Even the mere suggestion that the Book of Mormon could be conjured up by an uneducated boy like Joseph, shows that you’ve neither read it, nor understood much about Joseph. It would be a great work for even a team of scholars to create such a work, not to mention in the time in which he did it. I challenge you to read it, and ask yourself if you think it seems like the mere result of an imaginative mind.

When I, as a Christian, plead with an unbeliever to believe that the Bible is God’s Word, I can point to it’s historical reliability and accuracy. Egypt was (and is) a real kingdom with a real king (Pharoah), located in a real place precisely as described in the Old Testament. The same is true for Babylon, Persia, Philistia, Palestine, etc. Pontius Pilate and Herod were real people, verified by historical and archaeological instruments outside the Bible. Jesus and His disciples can likewise be identified as real people from sources outside the Bible.

That works well, for evidence that the book has many historically proven facts, but does nothing to show of it’s divinity. Again, clearly, otherwise why would there be so much question and debate if the evidence was so inarguably profound?

So, I don’t approach an unbeliever with a Holy Book that describes peoples, places and events that are demonstrably fantastical. E.g. I don’t ask someone to believe in a Clark Kent who saved an ancient city called Metropolis, though there is no evidence that either existed in the places they were supposed to have been.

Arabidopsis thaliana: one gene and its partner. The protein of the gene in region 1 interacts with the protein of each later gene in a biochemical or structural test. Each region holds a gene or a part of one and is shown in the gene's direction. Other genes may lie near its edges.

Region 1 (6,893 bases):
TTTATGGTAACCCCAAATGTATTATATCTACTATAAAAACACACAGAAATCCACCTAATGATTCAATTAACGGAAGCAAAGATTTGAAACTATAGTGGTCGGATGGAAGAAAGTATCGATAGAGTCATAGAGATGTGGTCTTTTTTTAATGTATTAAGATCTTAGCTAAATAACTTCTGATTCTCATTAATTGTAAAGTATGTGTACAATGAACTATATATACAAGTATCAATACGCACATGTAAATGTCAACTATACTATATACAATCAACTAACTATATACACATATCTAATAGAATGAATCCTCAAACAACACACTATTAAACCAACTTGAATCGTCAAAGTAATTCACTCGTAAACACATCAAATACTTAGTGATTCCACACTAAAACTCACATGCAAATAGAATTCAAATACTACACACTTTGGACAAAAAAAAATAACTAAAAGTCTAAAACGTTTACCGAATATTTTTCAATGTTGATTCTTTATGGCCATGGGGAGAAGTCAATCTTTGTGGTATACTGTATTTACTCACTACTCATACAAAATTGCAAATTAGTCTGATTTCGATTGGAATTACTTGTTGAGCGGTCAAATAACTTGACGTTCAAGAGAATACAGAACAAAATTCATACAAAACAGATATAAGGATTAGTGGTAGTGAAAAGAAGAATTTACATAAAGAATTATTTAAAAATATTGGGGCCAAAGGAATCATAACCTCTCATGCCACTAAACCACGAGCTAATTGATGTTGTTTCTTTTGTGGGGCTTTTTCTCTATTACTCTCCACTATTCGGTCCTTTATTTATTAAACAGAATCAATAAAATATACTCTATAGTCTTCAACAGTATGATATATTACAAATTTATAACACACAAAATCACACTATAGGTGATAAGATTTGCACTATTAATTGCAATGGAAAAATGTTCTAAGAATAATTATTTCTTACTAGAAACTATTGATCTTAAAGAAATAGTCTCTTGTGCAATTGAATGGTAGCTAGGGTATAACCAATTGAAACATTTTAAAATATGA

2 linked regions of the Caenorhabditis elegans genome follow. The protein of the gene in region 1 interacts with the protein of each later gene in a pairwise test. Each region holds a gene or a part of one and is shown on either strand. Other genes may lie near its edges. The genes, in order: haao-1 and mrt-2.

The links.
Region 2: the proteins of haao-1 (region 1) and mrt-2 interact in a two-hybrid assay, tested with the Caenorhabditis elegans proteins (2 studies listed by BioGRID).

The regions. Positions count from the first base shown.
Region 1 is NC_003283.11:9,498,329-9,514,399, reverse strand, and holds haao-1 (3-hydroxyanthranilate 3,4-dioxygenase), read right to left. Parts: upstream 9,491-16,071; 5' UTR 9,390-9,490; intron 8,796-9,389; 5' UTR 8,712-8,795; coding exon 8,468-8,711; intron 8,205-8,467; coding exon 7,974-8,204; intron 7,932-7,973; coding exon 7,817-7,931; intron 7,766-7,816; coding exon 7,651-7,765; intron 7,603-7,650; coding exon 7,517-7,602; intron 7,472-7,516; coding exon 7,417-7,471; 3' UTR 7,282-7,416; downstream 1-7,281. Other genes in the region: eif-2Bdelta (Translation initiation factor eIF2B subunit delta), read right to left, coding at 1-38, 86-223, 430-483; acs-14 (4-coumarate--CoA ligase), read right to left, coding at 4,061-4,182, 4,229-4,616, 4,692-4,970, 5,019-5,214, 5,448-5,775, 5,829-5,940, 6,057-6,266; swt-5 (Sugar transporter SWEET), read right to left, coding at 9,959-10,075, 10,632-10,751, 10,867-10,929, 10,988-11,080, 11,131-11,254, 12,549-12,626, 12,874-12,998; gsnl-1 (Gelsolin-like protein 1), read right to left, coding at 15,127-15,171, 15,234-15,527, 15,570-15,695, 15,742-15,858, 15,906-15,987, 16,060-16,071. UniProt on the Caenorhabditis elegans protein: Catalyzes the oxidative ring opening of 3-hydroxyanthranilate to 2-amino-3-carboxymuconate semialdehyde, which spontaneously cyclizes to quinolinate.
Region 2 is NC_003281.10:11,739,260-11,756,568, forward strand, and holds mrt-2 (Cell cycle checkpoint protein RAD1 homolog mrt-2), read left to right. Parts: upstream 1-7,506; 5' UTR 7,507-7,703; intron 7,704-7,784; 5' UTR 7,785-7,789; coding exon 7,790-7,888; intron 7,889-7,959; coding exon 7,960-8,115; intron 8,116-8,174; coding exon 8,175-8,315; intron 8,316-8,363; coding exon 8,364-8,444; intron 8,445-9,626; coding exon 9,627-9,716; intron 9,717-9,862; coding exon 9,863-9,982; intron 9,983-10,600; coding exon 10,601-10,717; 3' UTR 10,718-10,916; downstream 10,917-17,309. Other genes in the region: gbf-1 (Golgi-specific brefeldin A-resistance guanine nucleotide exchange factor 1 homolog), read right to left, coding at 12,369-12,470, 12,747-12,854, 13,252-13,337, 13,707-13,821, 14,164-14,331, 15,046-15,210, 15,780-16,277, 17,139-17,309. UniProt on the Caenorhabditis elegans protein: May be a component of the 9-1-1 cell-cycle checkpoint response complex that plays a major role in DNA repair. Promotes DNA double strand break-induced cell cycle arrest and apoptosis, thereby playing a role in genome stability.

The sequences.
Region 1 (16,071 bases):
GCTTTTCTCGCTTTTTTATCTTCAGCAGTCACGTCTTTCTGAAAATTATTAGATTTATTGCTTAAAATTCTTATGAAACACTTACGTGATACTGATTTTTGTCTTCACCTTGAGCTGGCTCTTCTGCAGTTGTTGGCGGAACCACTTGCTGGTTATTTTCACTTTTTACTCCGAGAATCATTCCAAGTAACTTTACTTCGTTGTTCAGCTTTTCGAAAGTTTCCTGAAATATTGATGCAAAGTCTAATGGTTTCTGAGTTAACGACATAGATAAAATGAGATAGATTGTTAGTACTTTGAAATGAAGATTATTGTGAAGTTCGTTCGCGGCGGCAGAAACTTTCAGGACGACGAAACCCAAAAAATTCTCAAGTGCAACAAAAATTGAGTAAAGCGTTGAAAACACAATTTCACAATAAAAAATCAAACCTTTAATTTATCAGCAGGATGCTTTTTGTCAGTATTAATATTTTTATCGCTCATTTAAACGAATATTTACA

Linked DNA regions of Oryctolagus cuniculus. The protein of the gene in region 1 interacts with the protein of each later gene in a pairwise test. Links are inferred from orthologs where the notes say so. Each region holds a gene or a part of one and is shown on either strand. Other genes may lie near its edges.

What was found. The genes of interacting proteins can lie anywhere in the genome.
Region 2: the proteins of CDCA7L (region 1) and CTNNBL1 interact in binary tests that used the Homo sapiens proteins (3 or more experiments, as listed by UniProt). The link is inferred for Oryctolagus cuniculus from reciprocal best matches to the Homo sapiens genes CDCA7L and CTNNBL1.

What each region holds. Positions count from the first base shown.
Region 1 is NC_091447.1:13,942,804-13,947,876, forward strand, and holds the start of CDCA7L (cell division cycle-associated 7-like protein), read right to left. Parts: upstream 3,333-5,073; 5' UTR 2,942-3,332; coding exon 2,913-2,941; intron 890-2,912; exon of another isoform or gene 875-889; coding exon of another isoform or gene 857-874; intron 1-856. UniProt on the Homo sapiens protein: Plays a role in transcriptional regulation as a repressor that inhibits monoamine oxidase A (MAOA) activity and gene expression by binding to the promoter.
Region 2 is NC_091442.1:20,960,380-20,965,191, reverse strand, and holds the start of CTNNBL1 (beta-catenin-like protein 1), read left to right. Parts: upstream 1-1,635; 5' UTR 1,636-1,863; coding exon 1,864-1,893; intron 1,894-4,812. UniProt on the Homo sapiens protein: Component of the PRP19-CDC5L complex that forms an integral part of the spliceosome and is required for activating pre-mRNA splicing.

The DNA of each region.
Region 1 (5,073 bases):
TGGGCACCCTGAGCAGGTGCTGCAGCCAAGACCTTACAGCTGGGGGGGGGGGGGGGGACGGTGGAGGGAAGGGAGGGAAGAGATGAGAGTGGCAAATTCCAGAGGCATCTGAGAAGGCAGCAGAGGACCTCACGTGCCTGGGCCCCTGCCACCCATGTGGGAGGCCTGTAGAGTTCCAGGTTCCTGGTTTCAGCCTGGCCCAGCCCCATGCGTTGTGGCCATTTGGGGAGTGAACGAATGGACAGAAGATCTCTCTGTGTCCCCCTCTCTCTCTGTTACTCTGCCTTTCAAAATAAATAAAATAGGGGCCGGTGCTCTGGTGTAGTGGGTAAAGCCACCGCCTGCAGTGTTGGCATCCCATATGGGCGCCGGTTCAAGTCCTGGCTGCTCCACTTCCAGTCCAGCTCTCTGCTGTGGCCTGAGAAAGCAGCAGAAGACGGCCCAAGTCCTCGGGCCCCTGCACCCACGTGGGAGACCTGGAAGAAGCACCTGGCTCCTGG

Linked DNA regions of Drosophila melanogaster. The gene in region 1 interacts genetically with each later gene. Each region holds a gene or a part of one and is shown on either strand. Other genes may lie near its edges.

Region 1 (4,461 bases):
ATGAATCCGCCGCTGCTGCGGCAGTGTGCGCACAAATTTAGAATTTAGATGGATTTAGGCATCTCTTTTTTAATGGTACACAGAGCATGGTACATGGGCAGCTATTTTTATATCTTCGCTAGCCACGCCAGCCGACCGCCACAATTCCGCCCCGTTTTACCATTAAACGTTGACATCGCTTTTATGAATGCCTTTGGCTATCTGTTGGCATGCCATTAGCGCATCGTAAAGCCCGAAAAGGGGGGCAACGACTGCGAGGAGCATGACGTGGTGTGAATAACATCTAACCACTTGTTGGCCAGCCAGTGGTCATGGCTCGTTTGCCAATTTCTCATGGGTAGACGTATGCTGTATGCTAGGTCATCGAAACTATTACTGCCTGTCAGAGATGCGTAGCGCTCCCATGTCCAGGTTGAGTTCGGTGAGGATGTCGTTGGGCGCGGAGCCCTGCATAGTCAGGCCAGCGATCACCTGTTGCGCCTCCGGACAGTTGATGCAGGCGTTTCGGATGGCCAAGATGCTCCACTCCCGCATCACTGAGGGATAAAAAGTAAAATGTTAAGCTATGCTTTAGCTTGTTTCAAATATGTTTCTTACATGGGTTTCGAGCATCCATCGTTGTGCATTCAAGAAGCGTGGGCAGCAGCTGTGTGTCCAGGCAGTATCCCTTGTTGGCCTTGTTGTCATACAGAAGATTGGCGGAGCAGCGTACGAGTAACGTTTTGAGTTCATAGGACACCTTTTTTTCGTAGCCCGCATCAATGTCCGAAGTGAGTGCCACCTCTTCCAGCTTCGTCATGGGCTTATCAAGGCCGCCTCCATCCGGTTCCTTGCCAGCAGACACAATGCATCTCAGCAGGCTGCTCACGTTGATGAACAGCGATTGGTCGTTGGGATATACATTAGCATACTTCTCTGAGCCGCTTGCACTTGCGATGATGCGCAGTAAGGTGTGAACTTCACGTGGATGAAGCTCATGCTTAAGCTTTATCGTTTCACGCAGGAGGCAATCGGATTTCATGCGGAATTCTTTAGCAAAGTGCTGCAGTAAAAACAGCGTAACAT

How can you not believe in Superman?!? But in all seriousness, you still talk about the complete lack of evidence, when in actuality that evidence exists. Just look. I’ll include it here eventually, but I’m one busy beaver and am having a hard time keeping up with just the comments, let alone continuing to post all the topics I’ve promised. The evidence is there and available in many locations, if you’re impatient I encourage you to simply invest some of your time in finding it out, rather than simply saying there is none when you’ve exerted no effort to see if that’s actually true or not.

It seems the BoM lacks even the most fundamental aspects of being legitimate history. Do Mormons even agree on the general geographical area where the events of the BoM allegedly took place? I’ve read different Mormons argue for New York (in the area where Smith found the plates) and others for South/Central America. We’re talking about thousands of miles here. I can’t see how an argument could exist between two such disparate locations if even the most basic historical and archaeological evidences existed to demonstrate the authenticity of the BoM. (And I mean authenticity in a secular sense – I don’t expect history and archaeology to confirm the miraculous or supernatural, but it certainly should confirm the time, place, etc. where these miraculous events supposedly occurred.)

Again, my comment above should suffice, other than to address dissagreements among Mormons of geographical locations. To their defense (although I encourage all Mormons to do their own homework and know of such things) why does it matter where Hill Cumorah was? How does that add-to the value they take from the teachings in the Book of Mormon. Indeed, it doesn’t, and so many spend little time even wondering, sufficient are the principles contained within it to occupy the entirety of our minds and attention that we would spend little time wondering over such things. These things are important only to those seeking to “prove” the book by evidence, rather than embarking on the real work of studying it out yourself and asking God.